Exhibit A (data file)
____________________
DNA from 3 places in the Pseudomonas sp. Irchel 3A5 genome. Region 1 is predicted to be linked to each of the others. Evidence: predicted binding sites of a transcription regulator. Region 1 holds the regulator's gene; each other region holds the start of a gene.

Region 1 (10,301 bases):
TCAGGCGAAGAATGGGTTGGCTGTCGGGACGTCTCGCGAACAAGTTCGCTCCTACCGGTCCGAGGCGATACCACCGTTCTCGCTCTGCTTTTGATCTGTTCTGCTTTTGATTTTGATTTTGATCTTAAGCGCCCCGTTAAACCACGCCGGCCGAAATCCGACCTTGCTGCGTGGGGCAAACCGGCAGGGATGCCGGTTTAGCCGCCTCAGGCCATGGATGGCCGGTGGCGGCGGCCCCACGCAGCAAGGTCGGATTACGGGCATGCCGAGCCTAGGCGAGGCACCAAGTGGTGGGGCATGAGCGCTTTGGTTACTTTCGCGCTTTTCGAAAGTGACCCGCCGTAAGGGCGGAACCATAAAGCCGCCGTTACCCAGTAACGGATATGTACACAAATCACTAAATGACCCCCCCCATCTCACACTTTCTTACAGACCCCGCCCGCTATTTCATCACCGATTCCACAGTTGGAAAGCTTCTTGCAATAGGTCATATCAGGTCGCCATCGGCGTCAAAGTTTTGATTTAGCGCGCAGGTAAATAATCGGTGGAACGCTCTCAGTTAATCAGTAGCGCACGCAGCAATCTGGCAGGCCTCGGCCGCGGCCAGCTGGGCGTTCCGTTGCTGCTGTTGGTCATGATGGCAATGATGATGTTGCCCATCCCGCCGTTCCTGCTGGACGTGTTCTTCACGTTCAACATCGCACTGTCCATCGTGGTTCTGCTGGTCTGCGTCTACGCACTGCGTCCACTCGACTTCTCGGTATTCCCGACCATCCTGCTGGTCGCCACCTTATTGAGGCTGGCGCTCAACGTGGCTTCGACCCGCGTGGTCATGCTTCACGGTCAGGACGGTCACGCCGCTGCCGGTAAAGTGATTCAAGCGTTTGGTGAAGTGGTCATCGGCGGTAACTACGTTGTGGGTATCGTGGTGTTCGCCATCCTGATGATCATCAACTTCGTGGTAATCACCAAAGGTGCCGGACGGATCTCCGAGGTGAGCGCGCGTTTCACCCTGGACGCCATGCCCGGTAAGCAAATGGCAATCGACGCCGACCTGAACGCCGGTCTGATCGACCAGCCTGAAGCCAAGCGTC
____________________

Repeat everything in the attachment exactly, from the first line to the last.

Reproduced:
DNA from 3 places in the Pseudomonas sp. Irchel 3A5 genome. Region 1 is predicted to be linked to each of the others. Evidence: predicted binding sites of a transcription regulator. Region 1 holds the regulator's gene; each other region holds the start of a gene.

Region 1 (10,301 bases):
TCAGGCGAAGAATGGGTTGGCTGTCGGGACGTCTCGCGAACAAGTTCGCTCCTACCGGTCCGAGGCGATACCACCGTTCTCGCTCTGCTTTTGATCTGTTCTGCTTTTGATTTTGATTTTGATCTTAAGCGCCCCGTTAAACCACGCCGGCCGAAATCCGACCTTGCTGCGTGGGGCAAACCGGCAGGGATGCCGGTTTAGCCGCCTCAGGCCATGGATGGCCGGTGGCGGCGGCCCCACGCAGCAAGGTCGGATTACGGGCATGCCGAGCCTAGGCGAGGCACCAAGTGGTGGGGCATGAGCGCTTTGGTTACTTTCGCGCTTTTCGAAAGTGACCCGCCGTAAGGGCGGAACCATAAAGCCGCCGTTACCCAGTAACGGATATGTACACAAATCACTAAATGACCCCCCCCATCTCACACTTTCTTACAGACCCCGCCCGCTATTTCATCACCGATTCCACAGTTGGAAAGCTTCTTGCAATAGGTCATATCAGGTCGCCATCGGCGTCAAAGTTTTGATTTAGCGCGCAGGTAAATAATCGGTGGAACGCTCTCAGTTAATCAGTAGCGCACGCAGCAATCTGGCAGGCCTCGGCCGCGGCCAGCTGGGCGTTCCGTTGCTGCTGTTGGTCATGATGGCAATGATGATGTTGCCCATCCCGCCGTTCCTGCTGGACGTGTTCTTCACGTTCAACATCGCACTGTCCATCGTGGTTCTGCTGGTCTGCGTCTACGCACTGCGTCCACTCGACTTCTCGGTATTCCCGACCATCCTGCTGGTCGCCACCTTATTGAGGCTGGCGCTCAACGTGGCTTCGACCCGCGTGGTCATGCTTCACGGTCAGGACGGTCACGCCGCTGCCGGTAAAGTGATTCAAGCGTTTGGTGAAGTGGTCATCGGCGGTAACTACGTTGTGGGTATCGTGGTGTTCGCCATCCTGATGATCATCAACTTCGTGGTAATCACCAAAGGTGCCGGACGGATCTCCGAGGTGAGCGCGCGTTTCACCCTGGACGCCATGCCCGGTAAGCAAATGGCAATCGACGCCGACCTGAACGCCGGTCTGATCGACCAGCCTGAAGCCAAGCGTC